This past weekend fight fans both casual and die-hard were treated to an excellent battle of skill versus will as Ricardo ‘El Matador’ Mayorga and Felix ‘Tito’ Trinidad put on a display that demonstrated boxing at its best. There was no questionable decision, no wavering heart, no mismatch, and no doubt we had all witnessed a great fight.
While the fight itself will live on until we see another as good or better, what shouldn’t be lost is the fact that a fight of that magnitude was even made when considering all the questions heading in. Both men took great risks in accepting the contract under the conditions, and with great risk come great rewards. And we were greatly rewarded.
Questions ran rampant heading into the Don King production and only the fight itself could provide the answers. Felix Trinidad had been a great champion starting at welterweight and successfully moved up in weight to become the WBA Middleweight champion when he TKO’d William Joppy in May of 2001. His victories were almost always memorable, as his habit of getting knocked down only to storm back and knock out his opponent made for exciting fights. That was until he faced Bernard Hopkins.
The Executioner dominated Trinidad for most of twelve rounds before Papa Trinidad rescued his son and fighter from further pugilistic abuses and possible permanent damage. While Tito went on to fight again, he came back into this weekend’s bout with Mayorga having been dormant for nearly two-and-a-half years. Post-Hopkins would Trinidad be the same accurate puncher or did absorbing too many shots during his 12-year career slow him down a notch or two?
Being away from enemy fire for such an extended period of time meant for certain that Trinidad would have to shake off some ring rust for a round or two. Fighting a mad bomber that throws caution to the wind like Ricardo Mayorga was risky business – if Trinidad wasn’t afforded any early rounds to get his groove back, how would he respond being thrown straight into the fire?
Finally, was it a sound strategy to take on the heavy-handed Nicaraguan who had knocked out 23 opponents in his 27 victories? That question is even more profound when considering the number of times - now 10 and counting - Trinidad had been sent to the canvas in his professional career. If Tito happened to show signs of ring rust and came out slow against the hard-hitting Mayorga, well, we know his chin had already been tried and found wanting.
The biggest gamble Ricardo Mayorga was taking had to be the huge jump in weight. The man who recently made the 147-pound Welter limit while eating a chicken wing and had just one fight at 154 under his belt was now jumping in weight again, to Middleweight. Less than one year ago he was fighting 147 pound opponents and now would do battle 13-pounds heavier. If Mayorga could still make Welterweight limit of 147 pounds, why challenge one of our era’s best at 160? In the end the answer likely had much to with Ricardo’s determined belief that he was capable of absorbing Trinidad’s punches on his iron jaw better than Tito could take the free-swinging Mayorga’s blows.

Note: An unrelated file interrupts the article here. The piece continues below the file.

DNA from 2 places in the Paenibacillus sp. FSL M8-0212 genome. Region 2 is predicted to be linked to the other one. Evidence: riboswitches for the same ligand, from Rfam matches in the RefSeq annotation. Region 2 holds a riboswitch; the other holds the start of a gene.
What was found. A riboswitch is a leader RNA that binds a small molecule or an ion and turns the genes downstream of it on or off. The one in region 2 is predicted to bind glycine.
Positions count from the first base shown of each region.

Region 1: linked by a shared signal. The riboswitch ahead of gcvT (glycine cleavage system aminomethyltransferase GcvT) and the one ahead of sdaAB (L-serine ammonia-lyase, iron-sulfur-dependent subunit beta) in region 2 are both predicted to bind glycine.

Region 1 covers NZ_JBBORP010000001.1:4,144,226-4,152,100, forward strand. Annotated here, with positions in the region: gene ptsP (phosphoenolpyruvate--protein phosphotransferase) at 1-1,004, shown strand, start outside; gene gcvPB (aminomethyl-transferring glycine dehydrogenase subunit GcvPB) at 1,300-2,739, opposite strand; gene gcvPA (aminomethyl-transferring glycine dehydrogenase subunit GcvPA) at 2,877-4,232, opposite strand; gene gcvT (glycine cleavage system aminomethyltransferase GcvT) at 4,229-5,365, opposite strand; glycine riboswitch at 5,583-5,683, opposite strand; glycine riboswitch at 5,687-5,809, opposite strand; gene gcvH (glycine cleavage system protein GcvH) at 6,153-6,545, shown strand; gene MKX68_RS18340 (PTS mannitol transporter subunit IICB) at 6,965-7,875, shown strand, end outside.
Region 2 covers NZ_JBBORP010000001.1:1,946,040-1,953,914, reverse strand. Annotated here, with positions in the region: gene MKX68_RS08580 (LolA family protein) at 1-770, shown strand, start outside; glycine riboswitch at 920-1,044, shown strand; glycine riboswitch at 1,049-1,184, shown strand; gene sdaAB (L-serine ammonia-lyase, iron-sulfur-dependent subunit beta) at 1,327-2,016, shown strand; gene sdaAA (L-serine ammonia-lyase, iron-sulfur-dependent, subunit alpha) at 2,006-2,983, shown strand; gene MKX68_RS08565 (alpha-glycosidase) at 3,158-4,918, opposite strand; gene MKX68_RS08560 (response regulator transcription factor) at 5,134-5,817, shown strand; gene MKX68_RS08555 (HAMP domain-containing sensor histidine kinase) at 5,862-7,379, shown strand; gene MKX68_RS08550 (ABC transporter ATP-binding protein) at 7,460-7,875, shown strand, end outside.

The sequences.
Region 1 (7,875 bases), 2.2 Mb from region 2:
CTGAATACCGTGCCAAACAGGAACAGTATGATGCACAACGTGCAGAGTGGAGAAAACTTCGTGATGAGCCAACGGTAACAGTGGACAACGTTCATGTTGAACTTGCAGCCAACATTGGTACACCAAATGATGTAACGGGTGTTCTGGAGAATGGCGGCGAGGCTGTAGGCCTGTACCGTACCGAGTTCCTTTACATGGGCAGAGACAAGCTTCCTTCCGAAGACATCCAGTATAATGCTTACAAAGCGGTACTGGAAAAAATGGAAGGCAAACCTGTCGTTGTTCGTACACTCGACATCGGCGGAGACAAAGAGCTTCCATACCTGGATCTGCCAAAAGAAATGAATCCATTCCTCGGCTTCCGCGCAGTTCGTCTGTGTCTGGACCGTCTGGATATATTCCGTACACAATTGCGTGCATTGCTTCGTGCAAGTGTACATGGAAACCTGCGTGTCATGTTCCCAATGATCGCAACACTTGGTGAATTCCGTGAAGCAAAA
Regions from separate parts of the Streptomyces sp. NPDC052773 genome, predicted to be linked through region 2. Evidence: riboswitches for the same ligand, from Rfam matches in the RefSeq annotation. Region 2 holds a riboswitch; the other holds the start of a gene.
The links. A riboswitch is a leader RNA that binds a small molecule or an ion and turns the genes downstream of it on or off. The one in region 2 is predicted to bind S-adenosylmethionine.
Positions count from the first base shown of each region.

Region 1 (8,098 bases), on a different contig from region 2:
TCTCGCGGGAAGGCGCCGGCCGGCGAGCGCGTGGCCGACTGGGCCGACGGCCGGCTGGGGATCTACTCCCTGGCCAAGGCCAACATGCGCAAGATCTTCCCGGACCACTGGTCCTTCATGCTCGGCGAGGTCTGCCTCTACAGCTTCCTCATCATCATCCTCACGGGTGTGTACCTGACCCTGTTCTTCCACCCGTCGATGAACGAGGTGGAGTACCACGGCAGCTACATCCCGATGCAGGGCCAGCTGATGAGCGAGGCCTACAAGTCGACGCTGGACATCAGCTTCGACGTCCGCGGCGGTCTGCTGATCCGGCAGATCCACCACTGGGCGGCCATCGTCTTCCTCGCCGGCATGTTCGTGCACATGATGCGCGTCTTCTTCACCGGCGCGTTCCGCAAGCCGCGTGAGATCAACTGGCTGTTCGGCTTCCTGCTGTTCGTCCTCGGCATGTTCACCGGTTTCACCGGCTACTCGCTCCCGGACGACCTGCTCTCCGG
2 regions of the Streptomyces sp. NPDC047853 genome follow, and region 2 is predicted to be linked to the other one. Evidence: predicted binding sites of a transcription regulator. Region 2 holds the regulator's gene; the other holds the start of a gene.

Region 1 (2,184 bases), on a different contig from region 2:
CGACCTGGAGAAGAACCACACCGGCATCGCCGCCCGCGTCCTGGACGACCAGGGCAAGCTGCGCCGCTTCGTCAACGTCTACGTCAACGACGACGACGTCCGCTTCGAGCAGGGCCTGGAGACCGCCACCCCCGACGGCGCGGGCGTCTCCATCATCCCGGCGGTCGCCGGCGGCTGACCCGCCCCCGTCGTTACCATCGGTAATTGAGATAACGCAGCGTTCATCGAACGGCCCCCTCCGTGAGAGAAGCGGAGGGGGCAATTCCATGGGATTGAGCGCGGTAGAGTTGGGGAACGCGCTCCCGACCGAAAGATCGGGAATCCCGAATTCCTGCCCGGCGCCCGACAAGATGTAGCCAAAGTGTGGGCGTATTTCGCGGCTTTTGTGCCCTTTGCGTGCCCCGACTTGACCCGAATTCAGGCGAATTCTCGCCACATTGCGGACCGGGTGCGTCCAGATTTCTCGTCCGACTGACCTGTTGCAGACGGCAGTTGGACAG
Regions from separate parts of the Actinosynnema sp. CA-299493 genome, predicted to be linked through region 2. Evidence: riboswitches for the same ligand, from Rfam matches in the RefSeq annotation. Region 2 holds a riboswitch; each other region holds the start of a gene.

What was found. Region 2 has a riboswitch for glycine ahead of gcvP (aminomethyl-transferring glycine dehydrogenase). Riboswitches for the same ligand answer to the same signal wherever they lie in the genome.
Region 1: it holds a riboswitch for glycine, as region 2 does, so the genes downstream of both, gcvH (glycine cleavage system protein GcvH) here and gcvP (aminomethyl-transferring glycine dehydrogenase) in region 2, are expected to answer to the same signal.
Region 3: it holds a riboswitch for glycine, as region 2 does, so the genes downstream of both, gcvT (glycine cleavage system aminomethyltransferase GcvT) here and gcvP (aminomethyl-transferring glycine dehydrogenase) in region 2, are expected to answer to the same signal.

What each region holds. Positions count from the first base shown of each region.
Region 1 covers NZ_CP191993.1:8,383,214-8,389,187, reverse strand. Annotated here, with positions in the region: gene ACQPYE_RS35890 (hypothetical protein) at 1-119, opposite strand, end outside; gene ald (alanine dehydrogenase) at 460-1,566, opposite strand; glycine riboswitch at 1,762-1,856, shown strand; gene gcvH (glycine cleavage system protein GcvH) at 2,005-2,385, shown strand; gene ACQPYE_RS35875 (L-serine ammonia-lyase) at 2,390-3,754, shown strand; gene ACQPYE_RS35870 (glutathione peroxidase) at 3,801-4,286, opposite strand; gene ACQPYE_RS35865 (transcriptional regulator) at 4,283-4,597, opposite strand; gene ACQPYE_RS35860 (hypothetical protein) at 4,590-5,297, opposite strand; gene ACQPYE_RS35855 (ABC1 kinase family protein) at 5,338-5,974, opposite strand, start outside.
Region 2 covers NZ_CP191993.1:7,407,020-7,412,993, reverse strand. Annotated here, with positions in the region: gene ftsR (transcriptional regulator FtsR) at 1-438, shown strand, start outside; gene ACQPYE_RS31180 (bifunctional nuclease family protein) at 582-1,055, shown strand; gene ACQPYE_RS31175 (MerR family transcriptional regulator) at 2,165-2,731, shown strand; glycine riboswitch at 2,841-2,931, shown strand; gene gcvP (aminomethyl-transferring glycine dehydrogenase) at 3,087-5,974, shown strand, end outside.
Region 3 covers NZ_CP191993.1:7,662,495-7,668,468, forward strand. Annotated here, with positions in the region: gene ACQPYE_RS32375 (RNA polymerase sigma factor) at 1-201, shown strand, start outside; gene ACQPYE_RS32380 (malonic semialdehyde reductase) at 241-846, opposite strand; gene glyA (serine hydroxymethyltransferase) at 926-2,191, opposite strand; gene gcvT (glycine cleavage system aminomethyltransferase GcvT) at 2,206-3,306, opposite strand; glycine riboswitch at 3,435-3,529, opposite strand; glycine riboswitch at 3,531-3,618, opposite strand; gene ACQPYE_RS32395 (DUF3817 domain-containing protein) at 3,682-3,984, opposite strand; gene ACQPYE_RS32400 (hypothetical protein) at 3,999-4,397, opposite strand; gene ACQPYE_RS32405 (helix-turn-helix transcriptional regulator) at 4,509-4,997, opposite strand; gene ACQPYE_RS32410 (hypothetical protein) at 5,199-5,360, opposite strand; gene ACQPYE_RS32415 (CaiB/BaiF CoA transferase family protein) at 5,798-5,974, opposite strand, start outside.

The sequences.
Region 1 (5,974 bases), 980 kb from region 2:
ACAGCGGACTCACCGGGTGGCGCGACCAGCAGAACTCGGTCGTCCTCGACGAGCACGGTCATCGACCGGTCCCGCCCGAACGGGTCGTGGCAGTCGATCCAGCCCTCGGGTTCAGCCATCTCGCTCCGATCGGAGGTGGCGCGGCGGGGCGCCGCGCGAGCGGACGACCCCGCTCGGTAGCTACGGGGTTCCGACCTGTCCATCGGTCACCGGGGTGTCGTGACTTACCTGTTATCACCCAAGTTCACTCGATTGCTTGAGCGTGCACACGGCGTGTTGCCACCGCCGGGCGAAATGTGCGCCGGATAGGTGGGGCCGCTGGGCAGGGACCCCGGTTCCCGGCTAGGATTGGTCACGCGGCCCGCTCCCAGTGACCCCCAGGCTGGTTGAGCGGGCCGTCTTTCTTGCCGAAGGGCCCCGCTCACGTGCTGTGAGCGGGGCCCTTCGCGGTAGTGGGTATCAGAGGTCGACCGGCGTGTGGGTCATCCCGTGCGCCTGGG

Behind the scenes much had been made of problems that ‘El Matador’ had in his native Nicaragua. There was a reported high-speed traffic accident that left Mayorga and a partner dangling in a wreck. Then charges were brought against him for an alleged rape incident which continues with a court date just days after this biggest fight of his career against Trinidad. Would out of ring distractions affect Mayorga’s inside the ring performance and preparation?
The answers came early and often, as it was clear that Mayorga could handle Trinidad’s power and that Tito was able to work the rust off. After a tentative start for Trinidad he began to find his groove as early as the second round and Mayorga demonstrated his iron chin as he stuck out it for Tito to hammer with his hook. Trinidad obliged with consecutive concussive left hooks – Mayorga took them and the tone for the fight was set. Mayorga had made his point that he could take what was given, and Trinidad was more than content to give it.
Interestingly it was Trinidad who would first touch the canvas when, in the third round, he was the recipient of a short right and his balance failed him. However, as the fight wore on the accurate combination punching of the Boricua easily found its mark on Mayorga’s face – and it painted a bloody picture as the warrior bled from the nose and was cut under his left eye. The additional weight did seem to slow Mayorga and by the third round his punches had lost some pop and his hands were being carried low. Mayorga took astounding punishment and we were often left awestruck that ‘El Matador’ was still standing, albeit sometimes on shaky legs.
In sticking with his technical dominance of the fight, Trinidad began to reassert his focus on the body with left jabs and straight rights up top, followed by debilitating left hooks and upper cuts to the body. In the end, the fateful eighth round, Ricardo Mayorga went down for the third time in less then three minutes and referee Steve Smoger rightfully closed the book on a great boxing story.
The answers to all the pundits’ questions added up to one great fight. Felix Trinidad, Ricardo Mayorga, Don King—for risking his moneymaker Trinidad—and referee Steve Smoger—for exercising just the right amount of influence in the ring—all deserve credit for their parts in putting on a great show.
It was The Sweet Science at its best.
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